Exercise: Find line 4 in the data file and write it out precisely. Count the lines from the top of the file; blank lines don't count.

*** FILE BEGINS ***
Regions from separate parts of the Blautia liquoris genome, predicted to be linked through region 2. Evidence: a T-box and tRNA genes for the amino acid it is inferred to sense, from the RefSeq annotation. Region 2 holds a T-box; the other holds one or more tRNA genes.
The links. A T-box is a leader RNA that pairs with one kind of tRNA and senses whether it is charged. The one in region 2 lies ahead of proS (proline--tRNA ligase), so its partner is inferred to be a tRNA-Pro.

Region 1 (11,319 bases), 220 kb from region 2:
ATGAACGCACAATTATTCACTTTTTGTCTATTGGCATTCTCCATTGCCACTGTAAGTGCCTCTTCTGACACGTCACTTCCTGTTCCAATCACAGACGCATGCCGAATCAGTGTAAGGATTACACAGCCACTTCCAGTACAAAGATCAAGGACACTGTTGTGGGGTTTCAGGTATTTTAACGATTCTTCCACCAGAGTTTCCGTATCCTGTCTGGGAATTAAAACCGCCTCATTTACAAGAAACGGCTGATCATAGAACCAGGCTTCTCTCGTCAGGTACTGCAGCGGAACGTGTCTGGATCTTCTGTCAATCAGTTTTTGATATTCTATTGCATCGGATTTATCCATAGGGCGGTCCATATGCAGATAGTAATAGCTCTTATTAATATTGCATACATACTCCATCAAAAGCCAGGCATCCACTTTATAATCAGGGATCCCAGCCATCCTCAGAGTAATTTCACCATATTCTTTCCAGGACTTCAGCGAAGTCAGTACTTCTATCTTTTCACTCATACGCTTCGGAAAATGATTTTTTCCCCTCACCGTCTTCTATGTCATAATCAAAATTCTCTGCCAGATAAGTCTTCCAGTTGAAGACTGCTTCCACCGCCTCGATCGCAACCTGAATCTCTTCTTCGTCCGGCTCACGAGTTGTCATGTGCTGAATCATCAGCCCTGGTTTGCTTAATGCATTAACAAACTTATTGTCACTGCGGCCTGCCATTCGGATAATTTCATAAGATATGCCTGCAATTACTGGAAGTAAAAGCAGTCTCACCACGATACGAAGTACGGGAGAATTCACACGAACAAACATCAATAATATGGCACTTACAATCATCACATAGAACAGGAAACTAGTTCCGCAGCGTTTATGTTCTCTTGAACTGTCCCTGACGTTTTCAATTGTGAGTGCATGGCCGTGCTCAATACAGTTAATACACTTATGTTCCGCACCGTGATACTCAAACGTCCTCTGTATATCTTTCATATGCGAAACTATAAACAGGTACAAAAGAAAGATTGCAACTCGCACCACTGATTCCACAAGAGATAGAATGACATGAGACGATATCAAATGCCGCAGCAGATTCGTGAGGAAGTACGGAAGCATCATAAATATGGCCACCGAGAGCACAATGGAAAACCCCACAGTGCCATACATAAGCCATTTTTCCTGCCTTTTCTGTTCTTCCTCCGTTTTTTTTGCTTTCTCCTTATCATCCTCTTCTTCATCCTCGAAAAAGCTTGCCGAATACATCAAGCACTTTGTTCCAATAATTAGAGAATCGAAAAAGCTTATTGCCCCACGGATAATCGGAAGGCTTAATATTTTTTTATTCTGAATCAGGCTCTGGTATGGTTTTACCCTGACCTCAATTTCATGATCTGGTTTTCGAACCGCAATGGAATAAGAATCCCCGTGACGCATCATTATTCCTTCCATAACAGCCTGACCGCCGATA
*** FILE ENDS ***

ATGAACGCACAATTATTCACTTTTTGTCTATTGGCATTCTCCATTGCCACTGTAAGTGCCTCTTCTGACACGTCACTTCCTGTTCCAATCACAGACGCATGCCGAATCAGTGTAAGGATTACACAGCCACTTCCAGTACAAAGATCAAGGACACTGTTGTGGGGTTTCAGGTATTTTAACGATTCTTCCACCAGAGTTTCCGTATCCTGTCTGGGAATTAAAACCGCCTCATTTACAAGAAACGGCTGATCATAGAACCAGGCTTCTCTCGTCAGGTACTGCAGCGGAACGTGTCTGGATCTTCTGTCAATCAGTTTTTGATATTCTATTGCATCGGATTTATCCATAGGGCGGTCCATATGCAGATAGTAATAGCTCTTATTAATATTGCATACATACTCCATCAAAAGCCAGGCATCCACTTTATAATCAGGGATCCCAGCCATCCTCAGAGTAATTTCACCATATTCTTTCCAGGACTTCAGCGAAGTCAGTACTTCTATCTTTTCACTCATACGCTTCGGAAAATGATTTTTTCCCCTCACCGTCTTCTATGTCATAATCAAAATTCTCTGCCAGATAAGTCTTCCAGTTGAAGACTGCTTCCACCGCCTCGATCGCAACCTGAATCTCTTCTTCGTCCGGCTCACGAGTTGTCATGTGCTGAATCATCAGCCCTGGTTTGCTTAATGCATTAACAAACTTATTGTCACTGCGGCCTGCCATTCGGATAATTTCATAAGATATGCCTGCAATTACTGGAAGTAAAAGCAGTCTCACCACGATACGAAGTACGGGAGAATTCACACGAACAAACATCAATAATATGGCACTTACAATCATCACATAGAACAGGAAACTAGTTCCGCAGCGTTTATGTTCTCTTGAACTGTCCCTGACGTTTTCAATTGTGAGTGCATGGCCGTGCTCAATACAGTTAATACACTTATGTTCCGCACCGTGATACTCAAACGTCCTCTGTATATCTTTCATATGCGAAACTATAAACAGGTACAAAAGAAAGATTGCAACTCGCACCACTGATTCCACAAGAGATAGAATGACATGAGACGATATCAAATGCCGCAGCAGATTCGTGAGGAAGTACGGAAGCATCATAAATATGGCCACCGAGAGCACAATGGAAAACCCCACAGTGCCATACATAAGCCATTTTTCCTGCCTTTTCTGTTCTTCCTCCGTTTTTTTTGCTTTCTCCTTATCATCCTCTTCTTCATCCTCGAAAAAGCTTGCCGAATACATCAAGCACTTTGTTCCAATAATTAGAGAATCGAAAAAGCTTATTGCCCCACGGATAATCGGAAGGCTTAATATTTTTTTATTCTGAATCAGGCTCTGGTATGGTTTTACCCTGACCTCAATTTCATGATCTGGTTTTCGAACCGCAATGGAATAAGAATCCCCGTGACGCATCATTATTCCTTCCATAACAGCCTGACCGCCGATA